The Real Hero, by Dennis O’Neil
About 19 years ago, I was being pulled into the summer movie/blockbuster season anticipating two of the myriad entertainments soon to be playing at a theater near me. One was Tim Burton’s second Batman flick, with Michelle Pfeiffer as Catwoman and Danny Devito as a particularly nasty Penguin. Oh, and Michael Keaton in his final appearance as the Caped Crusader. (Back then, although he was not a barrel of laughs, he may have been just an eensy-bitsy too cheerful to qualify as a Dark Knight.) Batman was soaking up most of my professional life – I was editing the comic books – and I was writing a comics version of the screenplay, and so I had a distant, tenuous but real interest in the movie. And anyone who’s ever been involved with a Major Motion Picture knows that there is an excitement to such projects that ripples outward to touch even us at their distant edges. (Which may be why working in movies seems to be, for many, so addictive.) In sum: yeah, I was awaiting the Batman flick with more than idle curiosity.
But what I was really waiting for was Indiana Jones and the Last Crusade. Batman was my job; Indy was my hero. I may have been associating him with an earlier hero, Mr. Paladin, who was the central character in a once-popular, 30-minute TV western called Have Gun, Will Travel. What No-First-Name Paladin and Indiana Jones had in common, besides impressive looks and charisma, and the ability to look good riding a horse, a powerful sense of right and wrong, and great prowess in combat with either fists or weapons, was this: They were smart. More – they were readers! And more – they were even intellectuals!
Indy was Professor Jones, a university academic with a doctorate who actually taught classes when he wasn’t off having extravagant adventures in exotic climes. As for Mr. Paladin: when he wasn’t having his own adventures among those mountains and mesas and arroyos and dusty trails and the almost-as-dusty main streets of obscure frontier towns, he lived in a luxurious San Francisco hotel, enjoyed fine provender, and – a deal-clincher for a 16-year-old Catholic kid of the 50s – he liked girls. Occasionally, he would quote Shakespeare or one of those guys, and also occasionally, he could be caught reading a book. Didn’t apologize for it, either.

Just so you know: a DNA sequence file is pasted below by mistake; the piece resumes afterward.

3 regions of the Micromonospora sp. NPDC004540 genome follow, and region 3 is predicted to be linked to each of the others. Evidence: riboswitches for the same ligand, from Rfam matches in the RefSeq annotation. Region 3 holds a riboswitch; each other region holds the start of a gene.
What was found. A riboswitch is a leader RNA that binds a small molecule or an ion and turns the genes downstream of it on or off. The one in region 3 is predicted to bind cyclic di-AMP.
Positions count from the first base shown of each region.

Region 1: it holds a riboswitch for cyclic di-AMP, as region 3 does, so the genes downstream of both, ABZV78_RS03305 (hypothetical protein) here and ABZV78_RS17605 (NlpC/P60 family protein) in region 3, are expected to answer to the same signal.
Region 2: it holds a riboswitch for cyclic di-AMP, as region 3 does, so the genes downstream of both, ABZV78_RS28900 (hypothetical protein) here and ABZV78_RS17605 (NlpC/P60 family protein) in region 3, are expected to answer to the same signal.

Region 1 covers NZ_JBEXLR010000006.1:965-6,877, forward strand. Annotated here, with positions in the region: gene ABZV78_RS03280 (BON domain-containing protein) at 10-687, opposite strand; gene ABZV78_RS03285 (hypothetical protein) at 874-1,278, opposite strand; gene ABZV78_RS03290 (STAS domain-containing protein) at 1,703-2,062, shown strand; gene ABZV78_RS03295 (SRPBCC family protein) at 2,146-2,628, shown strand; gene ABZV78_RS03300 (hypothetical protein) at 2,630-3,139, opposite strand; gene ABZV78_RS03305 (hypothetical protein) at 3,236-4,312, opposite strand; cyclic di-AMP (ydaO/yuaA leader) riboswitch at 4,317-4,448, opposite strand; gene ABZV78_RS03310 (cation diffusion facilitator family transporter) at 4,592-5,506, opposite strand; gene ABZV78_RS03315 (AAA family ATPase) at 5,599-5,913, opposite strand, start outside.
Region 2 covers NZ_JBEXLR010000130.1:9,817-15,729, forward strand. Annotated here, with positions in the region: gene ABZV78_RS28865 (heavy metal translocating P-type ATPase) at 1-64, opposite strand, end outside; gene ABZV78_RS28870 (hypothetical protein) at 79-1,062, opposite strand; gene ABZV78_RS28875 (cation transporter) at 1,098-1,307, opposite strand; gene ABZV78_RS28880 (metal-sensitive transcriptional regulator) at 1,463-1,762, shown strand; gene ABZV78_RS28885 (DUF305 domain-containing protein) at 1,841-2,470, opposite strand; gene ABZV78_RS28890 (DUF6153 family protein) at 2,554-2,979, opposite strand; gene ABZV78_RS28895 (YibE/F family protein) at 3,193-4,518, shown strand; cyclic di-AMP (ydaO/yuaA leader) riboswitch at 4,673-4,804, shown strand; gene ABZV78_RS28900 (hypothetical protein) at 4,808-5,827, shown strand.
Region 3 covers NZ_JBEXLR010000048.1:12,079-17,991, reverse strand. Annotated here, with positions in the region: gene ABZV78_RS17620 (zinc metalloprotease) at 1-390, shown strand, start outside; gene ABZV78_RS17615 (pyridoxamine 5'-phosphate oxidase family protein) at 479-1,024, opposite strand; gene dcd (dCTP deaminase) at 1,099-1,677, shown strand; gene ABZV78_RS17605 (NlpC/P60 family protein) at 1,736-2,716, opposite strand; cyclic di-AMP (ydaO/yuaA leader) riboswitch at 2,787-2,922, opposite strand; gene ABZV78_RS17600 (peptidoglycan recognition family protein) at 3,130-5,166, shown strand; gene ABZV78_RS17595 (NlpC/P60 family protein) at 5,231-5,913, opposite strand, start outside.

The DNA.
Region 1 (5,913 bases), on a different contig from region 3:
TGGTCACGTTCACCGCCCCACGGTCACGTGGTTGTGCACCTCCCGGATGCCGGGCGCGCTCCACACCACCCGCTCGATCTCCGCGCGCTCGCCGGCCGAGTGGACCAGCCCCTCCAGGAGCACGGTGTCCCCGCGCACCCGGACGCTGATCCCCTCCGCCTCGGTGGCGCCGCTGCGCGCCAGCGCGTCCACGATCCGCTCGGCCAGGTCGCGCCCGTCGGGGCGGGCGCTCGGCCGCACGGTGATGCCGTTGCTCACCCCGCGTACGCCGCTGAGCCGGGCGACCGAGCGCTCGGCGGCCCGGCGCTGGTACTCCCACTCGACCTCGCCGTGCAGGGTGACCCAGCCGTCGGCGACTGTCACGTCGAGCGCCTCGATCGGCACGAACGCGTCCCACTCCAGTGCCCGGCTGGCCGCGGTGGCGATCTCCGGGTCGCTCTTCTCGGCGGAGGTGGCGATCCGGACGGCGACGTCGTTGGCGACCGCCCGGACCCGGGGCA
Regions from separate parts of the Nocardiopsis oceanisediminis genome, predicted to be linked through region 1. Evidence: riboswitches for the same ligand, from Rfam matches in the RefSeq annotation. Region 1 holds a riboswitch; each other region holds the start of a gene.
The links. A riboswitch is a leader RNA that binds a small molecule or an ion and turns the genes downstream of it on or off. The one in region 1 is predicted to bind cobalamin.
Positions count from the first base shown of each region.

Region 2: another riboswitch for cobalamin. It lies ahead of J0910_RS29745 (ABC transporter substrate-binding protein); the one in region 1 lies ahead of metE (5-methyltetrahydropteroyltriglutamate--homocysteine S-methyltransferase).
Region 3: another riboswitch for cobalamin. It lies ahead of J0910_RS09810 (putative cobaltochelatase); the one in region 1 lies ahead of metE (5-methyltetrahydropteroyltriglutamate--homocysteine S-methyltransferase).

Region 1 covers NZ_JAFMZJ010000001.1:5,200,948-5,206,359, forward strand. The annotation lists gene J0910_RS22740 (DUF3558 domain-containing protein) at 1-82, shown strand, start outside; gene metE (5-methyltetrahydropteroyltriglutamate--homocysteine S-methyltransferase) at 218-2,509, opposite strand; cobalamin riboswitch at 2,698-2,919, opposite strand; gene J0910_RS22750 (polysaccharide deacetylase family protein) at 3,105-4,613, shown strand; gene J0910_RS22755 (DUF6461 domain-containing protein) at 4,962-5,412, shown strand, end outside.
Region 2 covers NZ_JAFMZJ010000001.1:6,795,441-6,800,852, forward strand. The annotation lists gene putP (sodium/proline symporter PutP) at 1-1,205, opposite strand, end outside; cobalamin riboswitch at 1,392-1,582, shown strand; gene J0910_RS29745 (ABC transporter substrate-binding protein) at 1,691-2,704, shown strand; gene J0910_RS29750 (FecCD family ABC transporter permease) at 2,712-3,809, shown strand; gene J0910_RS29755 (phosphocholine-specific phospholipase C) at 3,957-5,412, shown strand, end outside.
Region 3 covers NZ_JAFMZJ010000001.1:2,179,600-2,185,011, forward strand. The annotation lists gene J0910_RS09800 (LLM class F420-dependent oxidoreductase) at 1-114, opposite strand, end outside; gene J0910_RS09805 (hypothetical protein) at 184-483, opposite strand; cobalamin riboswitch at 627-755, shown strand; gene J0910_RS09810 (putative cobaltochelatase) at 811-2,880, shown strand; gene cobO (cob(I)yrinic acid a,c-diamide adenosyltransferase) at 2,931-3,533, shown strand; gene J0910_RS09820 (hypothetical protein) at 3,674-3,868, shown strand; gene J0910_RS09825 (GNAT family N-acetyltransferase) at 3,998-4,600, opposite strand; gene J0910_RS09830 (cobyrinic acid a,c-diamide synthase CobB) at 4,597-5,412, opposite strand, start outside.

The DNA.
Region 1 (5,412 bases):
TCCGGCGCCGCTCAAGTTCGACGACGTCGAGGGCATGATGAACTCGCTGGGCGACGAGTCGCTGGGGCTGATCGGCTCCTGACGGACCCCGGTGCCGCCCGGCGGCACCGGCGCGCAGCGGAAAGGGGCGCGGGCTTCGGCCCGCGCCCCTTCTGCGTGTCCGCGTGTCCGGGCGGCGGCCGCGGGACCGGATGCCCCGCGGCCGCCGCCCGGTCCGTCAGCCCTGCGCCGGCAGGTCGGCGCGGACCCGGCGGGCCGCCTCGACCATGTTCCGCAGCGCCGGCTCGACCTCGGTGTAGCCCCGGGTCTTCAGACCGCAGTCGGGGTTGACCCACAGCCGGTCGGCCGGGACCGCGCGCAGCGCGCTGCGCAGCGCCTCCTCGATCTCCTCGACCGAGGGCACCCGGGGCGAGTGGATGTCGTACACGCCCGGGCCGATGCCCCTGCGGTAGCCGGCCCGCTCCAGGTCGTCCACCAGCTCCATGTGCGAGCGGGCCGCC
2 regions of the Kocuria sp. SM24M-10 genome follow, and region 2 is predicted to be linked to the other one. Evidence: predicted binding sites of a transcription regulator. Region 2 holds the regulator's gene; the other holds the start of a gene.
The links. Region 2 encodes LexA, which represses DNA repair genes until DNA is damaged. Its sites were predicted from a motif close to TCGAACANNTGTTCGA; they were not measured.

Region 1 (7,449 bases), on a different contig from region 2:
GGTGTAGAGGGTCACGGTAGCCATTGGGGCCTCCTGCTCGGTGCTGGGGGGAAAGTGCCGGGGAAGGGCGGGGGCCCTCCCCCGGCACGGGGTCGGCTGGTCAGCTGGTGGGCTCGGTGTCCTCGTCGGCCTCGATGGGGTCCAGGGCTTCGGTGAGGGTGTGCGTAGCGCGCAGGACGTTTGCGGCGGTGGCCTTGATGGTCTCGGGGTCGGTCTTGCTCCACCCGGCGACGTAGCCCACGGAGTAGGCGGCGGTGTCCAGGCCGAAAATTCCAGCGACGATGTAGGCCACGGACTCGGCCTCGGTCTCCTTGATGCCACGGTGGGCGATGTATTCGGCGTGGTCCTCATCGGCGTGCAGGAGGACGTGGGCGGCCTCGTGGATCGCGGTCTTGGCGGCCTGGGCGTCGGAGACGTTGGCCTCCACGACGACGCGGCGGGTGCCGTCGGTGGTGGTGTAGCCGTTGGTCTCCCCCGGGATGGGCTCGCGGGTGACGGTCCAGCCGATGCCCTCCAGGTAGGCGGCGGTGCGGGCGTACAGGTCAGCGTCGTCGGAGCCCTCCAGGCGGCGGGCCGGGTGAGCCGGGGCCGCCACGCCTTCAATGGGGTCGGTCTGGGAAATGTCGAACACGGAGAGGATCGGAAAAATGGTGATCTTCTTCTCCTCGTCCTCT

Roy, Gene, Hoppy, Sunset…none of my earlier cowboy heroes were ever seen with a book, nor heard quoting anybody. Females? Well, a purty fillie was something to be ridden away from after the owlhoots were dead or jailed. All that was fine when I was six; at sixteen, though, it didn’t satisfy me, not completely. Paladin, and later Indy, did satisfy me because, I think, the subtext of their exploits was: It’s okay to be a reader. Being a reader doesn’t mean you’re a sissy. Being a reader doesn’t disqualify you from also being tough, competent, righteous. Go ahead and read.
Indy and Paladin were heroes I could somehow identify with. Even at 16, I may have suspected that I’d always be better at book reading than horse riding. And I might not always want to leave purty fillies standing in one of those damn dusty streets.
RECOMMENDED READING: A Short History of Myth, by Karen Armstrong.
Dennis O’Neil is an award-winning editor and writer of Batman, The Question, Iron Man, Green Lantern, Green Arrow, and The Shadow – among many others – as well as many novels, stories and articles. His novelization of The Dark Knight will be available this summer.